It’s that time of year filled with snow, ice, and… minimum ventilation inside your barn. The time of year when it is a constant battle between fresh, good air quality versus the heating bill. Poor air quality can also lead to increased bacterial disease pressure such as Streptococcus suis (Strep) and Haemophilus parasuis (HPS) in nursery pigs. We all know the challenges of treating these infections, and many ask about vaccines or other ways to prevent these. One tool your veterinarian may employ for a constant disease issue when other strategies have failed is an autogenous vaccine.
What is an autogenous vaccine?
An autogenous vaccine is custom made for a specific producer or group of animals. This vaccine is a killed vaccine and needs to be made by a veterinarian. The efficacy (how well it works) does not need to be proven with an autogenous vaccine. Efficacy studies take a large amount of time and money to perform. This type of testing is required to have a commercially licensed vaccine but is impractical and defeats the purpose of an autogenous vaccine.
Autogenous vaccines used to be commonly made in veterinary clinics, however, there was always a question about the sterility of these processes since there were limited testing procedures; after all, these are veterinary clinics and not vaccine laboratories. Many different samples, people, etc. may enter and exit a veterinary clinic on a regular basis, so there was always a risk of contamination in the vaccine with an unintended pathogen.
Traditionally, Pipestone Veterinary Services was hesitant to recommend an autogenous vaccine to a client due to the issues listed above. Today, we are utilizing autogenous vaccines more frequently. What’s changed?
• Trusted manufacturers have bought autogenous vaccine companies and have implemented the same rigorous protocols used in their commercial production platforms.
• New disease challenges.
• Pressure to reduce antibiotic usage.
• Recent research through Pipestone Applied Research to prove their benefit.
What is the process to get an autogenous vaccine?
1. A disease is identified or other interventions have been ineffective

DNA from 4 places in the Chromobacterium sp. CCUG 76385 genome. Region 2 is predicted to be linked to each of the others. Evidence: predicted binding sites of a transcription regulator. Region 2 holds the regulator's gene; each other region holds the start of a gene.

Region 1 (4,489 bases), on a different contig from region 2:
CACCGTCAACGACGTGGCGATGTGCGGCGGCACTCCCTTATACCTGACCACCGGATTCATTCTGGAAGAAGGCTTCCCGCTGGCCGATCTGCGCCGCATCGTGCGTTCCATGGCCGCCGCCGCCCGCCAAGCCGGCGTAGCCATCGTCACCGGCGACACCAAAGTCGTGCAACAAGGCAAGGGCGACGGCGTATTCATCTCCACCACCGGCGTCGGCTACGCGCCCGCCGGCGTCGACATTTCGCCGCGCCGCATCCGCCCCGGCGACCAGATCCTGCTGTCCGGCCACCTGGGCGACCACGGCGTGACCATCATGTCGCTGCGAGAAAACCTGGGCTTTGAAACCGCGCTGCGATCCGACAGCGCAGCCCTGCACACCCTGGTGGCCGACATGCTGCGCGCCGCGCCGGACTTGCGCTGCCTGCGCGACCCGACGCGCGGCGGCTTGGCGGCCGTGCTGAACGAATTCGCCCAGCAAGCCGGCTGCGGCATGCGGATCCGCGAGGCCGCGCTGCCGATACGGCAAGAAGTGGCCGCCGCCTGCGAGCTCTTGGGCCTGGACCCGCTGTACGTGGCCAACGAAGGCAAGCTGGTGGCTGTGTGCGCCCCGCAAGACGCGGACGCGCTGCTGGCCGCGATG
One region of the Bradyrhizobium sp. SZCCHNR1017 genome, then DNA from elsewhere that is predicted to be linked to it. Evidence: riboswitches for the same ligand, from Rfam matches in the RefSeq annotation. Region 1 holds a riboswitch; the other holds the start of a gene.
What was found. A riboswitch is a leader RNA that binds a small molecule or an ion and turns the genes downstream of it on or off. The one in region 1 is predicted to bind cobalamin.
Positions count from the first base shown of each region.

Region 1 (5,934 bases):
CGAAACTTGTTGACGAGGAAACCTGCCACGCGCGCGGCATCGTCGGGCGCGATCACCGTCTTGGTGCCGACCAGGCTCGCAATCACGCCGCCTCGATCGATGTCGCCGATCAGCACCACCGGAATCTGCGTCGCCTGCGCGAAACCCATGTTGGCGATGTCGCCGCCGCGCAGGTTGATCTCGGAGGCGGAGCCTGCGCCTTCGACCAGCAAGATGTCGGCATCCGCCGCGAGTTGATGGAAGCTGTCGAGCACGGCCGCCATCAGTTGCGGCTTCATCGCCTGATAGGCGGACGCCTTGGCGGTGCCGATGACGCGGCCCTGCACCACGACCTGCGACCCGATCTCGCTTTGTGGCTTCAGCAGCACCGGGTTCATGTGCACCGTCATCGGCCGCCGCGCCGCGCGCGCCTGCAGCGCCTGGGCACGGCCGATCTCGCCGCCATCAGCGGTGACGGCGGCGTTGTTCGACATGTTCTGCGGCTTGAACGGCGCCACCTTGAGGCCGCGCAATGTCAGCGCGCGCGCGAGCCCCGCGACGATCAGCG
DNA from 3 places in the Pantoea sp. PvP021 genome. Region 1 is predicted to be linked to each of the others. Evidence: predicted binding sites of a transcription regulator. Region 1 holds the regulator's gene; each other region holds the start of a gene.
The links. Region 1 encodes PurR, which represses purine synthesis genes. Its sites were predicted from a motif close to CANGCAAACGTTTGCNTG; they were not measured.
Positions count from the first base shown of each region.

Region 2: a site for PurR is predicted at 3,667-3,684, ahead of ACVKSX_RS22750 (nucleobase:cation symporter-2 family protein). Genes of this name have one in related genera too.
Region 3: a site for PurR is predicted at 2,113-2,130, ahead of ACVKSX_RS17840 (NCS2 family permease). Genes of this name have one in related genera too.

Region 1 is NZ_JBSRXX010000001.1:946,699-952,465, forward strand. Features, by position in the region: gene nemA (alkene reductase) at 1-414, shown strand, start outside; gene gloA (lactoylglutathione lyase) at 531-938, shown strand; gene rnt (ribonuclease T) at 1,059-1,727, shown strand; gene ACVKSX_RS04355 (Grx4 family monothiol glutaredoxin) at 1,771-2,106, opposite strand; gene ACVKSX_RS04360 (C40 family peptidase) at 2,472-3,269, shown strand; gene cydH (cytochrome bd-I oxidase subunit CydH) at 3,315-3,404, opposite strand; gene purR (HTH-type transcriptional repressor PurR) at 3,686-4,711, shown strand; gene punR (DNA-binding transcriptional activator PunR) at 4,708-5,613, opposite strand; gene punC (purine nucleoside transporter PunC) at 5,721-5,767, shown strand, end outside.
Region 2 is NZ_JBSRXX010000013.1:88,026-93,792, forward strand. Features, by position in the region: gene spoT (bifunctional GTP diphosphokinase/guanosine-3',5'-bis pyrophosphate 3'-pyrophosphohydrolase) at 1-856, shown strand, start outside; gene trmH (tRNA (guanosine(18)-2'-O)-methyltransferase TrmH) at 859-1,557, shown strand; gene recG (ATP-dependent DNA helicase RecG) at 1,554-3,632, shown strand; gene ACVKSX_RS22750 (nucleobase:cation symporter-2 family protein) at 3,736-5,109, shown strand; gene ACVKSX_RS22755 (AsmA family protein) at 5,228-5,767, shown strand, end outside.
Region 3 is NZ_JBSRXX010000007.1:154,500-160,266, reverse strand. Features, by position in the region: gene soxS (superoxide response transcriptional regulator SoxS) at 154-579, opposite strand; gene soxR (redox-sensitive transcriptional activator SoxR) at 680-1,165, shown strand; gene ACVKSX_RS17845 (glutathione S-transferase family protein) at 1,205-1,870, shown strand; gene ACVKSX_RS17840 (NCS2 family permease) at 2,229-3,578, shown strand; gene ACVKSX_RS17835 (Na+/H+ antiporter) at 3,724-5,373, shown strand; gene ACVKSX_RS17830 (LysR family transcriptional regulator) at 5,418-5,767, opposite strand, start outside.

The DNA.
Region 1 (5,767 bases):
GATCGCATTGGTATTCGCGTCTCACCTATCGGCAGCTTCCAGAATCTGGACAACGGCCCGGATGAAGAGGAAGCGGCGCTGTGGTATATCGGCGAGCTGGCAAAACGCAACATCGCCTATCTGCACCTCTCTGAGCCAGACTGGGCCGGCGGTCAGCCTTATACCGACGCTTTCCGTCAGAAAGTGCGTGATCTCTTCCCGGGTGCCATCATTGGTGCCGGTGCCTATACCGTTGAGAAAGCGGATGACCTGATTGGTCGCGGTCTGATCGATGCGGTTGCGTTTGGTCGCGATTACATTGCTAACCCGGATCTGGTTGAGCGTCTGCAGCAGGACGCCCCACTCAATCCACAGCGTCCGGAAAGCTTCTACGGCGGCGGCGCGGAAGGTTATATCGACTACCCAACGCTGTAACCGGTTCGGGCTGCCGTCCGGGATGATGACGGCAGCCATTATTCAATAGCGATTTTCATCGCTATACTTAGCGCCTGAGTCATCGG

2. A veterinarian collects samples and submits to a diagnostic laboratory
3. The diagnostic lab determines the cause and isolates the pathogen
4. The isolates are forwarded to an autogenous vaccine company
5. The autogenous company grows the bacteria or virus in the lab
6. A vaccine is developed and quality control testing is performed
7. The vaccine is shipped to the customer
This entire process can take anywhere from 6 to 12 weeks, so an autogenous vaccine cannot be used as an immediate intervention for a disease problem happening today.
When are autogenous vaccines considered?
Autogenous vaccines are a useful tool because they can be a solution when other solutions have failed. A common scenario for their use is when a commercial vaccine for that disease does not exist. A few pathogens without a current commercial vaccine include Mycoplasma hyosynoviae, Streptococcus suis (Strep. suis), Actinobacillus suis (A. suis), and Teschovirus.
Another common scenario is when current commercial vaccines are ineffective. Because an autogenous vaccine is made specifically for the farm, it can include a different strain or serotype that is not contained in the commercial vaccine. This may be an option for pathogens such as influenza, Haemophilus parasuis (HPS), E. coli, Rotavirus, etc.
What are challenges with autogenous vaccines?
I cannot stress enough that these should only be used with proper diagnostics. The cause of the disease needs to be identified and verified that the isolated pathogen is actually causing the disease. Let’s use Strep. suis as an example. Strep suis has >35 different types with multiple types being present in the pig and environment that are not causing disease. If proper diagnostics are not performed and the Strep. suis that does not cause disease is isolated and used for a vaccine, the vaccine will not protect against the Strep. suis strain that is actually causing the disease. Therefore, the time and money used to make this vaccine would have been wasted.
Other challenges include the time needed to make the vaccine (6-12 weeks), possible minimum dosage order requirements, the need to administer two doses, and no guarantee that the vaccine will work. Due to these challenges, other treatment and prevention avenues should be evaluated before creating an autogenous vaccine.
Hopefully, this has provided some insight into what an autogenous vaccine is, and what they can offer. Autogenous vaccines are not always a silver bullet but another tool in the toolbox. If you are struggling with recurrent disease issues where all other solutions seem to fail, talk to your veterinarian to see if an autogenous vaccine might be the right fit for your farm.
Dr. Evan Koep
Pipestone Veterinary Services